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Posted on September 08 2015


Carbohydrates, proteins, and fats: They’re where you get your calories from everyday, and they’re each important for their own reasons.

In the previous blog, I discussed the importance of micronutrients (more on that here), and that even though they are vital to life, they are only needed in small amounts each day. Macronutrients are also essential to life, but unlike their smaller counterparts, they are needed in large amounts each and everyday to sustain life and all of the body’s processes.





1g of carbohydrates = 4 calories


Have you ever been on a ‘low carb’ diet? If you have, you know that the mood swings and lethargy associated with one is enough to make you want to pull your hair out, and eat it. You feel weak and hungry and your muscles may even begin to feel soft, but why does this happen?

When you eat carbohydrates, your body breaks them down to their simplest form, glucose, before they can enter the bloodstream.

Glucose is the body’s primary source of fuel.

  1. Once in the bloodstream, the brain will get first dibs on the glucose. The human brain relies on carbohydrates alone as its energy source, and because of this, going without carbs, or severely cutting them from your diet, can result in the inability to concentrate or focus.
  2. After the brain has its fill, the glucose will circulate throughout the body and feed all the tissue and muscles.
  3. Any remaining glucose will be converted to a stored energy source called glycogen, which is found in your liver and muscles. If your muscles don’t have adequate amounts of energy, they will rely on the stored glycogen in your muscles and liver for energy.
  4. If the brain, muscles, tissues, and glycogen stores have been sequentially filled, any remaining circulating glucose will be converted and stored as fat.


Carbs come in all shapes and sizes, but I recommend consuming your daily allotment from whole, unprocessed, and unrefined food sources such as fruits, vegetables, whole grains, and legumes.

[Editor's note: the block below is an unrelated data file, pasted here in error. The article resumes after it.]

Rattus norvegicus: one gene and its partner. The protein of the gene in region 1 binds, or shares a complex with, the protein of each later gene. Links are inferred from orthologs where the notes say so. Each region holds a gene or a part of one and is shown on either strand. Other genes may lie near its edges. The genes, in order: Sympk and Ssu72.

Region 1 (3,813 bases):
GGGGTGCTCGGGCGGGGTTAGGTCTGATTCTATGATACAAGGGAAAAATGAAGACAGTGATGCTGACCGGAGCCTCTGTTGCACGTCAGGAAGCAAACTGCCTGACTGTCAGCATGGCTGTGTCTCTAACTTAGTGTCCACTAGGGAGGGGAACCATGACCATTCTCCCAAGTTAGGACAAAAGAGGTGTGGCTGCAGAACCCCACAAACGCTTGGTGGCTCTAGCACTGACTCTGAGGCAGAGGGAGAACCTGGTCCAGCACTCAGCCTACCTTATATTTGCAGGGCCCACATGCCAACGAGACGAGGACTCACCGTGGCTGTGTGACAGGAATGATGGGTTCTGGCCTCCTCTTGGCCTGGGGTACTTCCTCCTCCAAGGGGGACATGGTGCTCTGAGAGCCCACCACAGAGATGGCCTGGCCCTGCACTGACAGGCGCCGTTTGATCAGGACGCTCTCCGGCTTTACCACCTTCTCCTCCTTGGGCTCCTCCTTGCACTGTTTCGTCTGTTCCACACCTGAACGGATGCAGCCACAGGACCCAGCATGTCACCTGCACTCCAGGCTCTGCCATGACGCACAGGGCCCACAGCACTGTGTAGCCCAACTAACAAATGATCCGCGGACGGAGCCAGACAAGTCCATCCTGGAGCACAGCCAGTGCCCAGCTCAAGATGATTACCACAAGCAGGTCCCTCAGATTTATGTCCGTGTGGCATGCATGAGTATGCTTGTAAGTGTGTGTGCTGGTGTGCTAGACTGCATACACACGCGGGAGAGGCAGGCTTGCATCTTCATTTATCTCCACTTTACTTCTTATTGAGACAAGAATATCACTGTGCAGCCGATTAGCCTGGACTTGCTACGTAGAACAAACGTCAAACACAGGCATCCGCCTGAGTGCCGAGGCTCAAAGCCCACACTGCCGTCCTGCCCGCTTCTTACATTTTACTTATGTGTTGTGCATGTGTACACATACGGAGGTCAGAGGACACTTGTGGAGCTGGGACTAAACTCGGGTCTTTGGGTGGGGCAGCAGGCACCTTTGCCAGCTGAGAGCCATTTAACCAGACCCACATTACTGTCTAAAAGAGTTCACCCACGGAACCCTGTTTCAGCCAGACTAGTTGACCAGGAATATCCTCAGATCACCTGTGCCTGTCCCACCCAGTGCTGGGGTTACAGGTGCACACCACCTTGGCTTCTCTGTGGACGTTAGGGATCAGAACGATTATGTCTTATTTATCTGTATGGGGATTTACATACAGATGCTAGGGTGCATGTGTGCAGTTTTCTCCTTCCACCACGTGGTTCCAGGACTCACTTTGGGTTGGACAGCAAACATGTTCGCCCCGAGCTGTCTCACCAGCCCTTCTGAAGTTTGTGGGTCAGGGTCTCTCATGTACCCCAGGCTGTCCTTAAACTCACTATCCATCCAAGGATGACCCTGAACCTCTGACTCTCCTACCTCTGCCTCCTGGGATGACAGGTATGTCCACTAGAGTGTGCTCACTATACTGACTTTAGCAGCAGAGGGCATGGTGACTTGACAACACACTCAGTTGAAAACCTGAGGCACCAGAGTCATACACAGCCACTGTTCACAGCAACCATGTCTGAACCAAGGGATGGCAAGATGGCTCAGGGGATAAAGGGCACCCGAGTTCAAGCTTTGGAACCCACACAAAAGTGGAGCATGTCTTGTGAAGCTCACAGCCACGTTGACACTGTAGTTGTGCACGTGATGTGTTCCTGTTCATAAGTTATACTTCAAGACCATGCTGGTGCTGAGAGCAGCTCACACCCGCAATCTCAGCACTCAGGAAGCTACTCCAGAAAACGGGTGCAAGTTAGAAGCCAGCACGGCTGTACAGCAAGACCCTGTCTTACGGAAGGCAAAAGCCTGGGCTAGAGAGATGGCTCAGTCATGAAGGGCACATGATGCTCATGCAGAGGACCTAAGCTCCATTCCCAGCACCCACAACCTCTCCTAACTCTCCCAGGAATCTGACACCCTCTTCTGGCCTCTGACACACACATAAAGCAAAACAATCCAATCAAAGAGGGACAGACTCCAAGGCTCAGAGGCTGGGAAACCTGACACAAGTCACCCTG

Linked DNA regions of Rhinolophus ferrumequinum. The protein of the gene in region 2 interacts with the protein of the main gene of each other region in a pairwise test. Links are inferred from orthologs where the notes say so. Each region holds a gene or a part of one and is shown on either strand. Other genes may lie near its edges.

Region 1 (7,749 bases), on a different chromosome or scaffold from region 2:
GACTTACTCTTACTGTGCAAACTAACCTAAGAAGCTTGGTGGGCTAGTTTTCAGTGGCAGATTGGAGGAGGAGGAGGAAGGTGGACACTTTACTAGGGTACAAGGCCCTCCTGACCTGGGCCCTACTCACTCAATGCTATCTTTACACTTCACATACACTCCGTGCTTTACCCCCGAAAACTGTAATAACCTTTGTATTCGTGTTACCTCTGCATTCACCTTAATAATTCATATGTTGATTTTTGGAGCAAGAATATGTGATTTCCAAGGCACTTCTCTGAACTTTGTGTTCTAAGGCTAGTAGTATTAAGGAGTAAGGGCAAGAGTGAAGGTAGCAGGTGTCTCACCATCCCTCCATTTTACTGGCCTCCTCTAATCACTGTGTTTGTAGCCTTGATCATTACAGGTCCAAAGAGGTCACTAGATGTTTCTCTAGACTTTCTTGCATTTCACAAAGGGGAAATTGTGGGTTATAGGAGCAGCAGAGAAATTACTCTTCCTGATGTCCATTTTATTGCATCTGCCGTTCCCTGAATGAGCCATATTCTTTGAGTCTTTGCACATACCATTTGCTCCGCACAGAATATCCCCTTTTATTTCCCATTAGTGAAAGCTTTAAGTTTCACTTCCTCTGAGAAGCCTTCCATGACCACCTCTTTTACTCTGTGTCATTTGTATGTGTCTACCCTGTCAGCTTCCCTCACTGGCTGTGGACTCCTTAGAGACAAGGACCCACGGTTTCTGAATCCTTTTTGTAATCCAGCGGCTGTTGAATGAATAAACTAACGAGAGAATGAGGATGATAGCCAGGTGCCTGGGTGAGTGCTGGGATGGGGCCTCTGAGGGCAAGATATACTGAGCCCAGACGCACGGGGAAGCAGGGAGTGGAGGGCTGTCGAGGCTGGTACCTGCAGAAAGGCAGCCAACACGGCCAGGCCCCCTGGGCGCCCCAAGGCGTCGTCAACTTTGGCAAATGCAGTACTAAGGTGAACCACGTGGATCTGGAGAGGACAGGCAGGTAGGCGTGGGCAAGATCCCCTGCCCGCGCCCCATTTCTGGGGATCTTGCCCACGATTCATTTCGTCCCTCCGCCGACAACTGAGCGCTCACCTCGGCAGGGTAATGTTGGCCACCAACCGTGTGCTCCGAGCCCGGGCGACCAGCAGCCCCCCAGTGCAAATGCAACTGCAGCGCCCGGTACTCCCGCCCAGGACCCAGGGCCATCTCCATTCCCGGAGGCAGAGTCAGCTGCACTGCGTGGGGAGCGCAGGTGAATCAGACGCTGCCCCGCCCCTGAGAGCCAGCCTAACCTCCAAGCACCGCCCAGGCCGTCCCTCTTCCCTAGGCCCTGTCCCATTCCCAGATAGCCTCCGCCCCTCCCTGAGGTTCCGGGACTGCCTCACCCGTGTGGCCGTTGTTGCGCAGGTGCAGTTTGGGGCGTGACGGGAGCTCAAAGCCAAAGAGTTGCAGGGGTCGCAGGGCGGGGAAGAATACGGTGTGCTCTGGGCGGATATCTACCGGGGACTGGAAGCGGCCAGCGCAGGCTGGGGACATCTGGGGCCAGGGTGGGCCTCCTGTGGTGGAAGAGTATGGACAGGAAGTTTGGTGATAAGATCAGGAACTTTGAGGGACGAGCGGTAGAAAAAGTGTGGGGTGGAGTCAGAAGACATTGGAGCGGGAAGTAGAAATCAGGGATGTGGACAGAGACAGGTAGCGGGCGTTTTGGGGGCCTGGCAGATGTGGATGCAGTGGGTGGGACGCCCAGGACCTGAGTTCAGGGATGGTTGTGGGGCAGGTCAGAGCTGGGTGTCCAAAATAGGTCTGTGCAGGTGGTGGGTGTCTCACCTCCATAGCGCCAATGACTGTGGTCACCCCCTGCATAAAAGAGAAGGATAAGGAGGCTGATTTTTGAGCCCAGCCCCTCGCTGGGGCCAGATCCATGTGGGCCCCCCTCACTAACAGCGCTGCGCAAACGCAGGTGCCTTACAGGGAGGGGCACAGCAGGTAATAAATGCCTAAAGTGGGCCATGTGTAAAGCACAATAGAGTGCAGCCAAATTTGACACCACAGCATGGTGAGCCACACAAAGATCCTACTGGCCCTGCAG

1g of protein = 4 calories


When you eat any kind of protein source, your body will break it down into its simplest form known as amino acids. Amino acids are the building blocks of protein and are considered to be the building blocks of your muscles as well. Amino acids are often pushed in the fitness world as a “recovery drink”, but that is only a portion of what they are used in the body for! Sure, ‘Amino’s’ help to recover and repair your muscles after a workout, but they are also the used to create hormones, antibodies, enzymes, and connective tissue.

Remember, when you hit the gym or do any other type of physical activity, you are actually placing stress (the good kind!) on your muscles that results in tiny little micro tears in the muscle fibers. Consuming protein, amino acids, or a combination of both helps to repair those tears, and reduces recovery time.

Now unlike carbohydrates, protein cannot be stored for later. If you consume more than your daily requirement of protein it will either get converted to energy or it will be converted and stored as fat.


Contrary to popular belief, you can consume protein from other sources besides animal meat and their byproducts. Legumes, nuts, seeds, grains, fibrous vegetables, and sea vegetables are all loaded with essential amino acids and are a great way to flood your body with high levels of micronutrients as well.
If you do eat a good amount of animal products, I recommend that you opt for grass fed, range free, antibiotic free, hormone free, cage free, organic, non-GMO, and unprocessed options. I know that’s a lot to consider, but remember that it’s important to put the absolute BEST quality fuel possible into your body to keep it running and operating properly!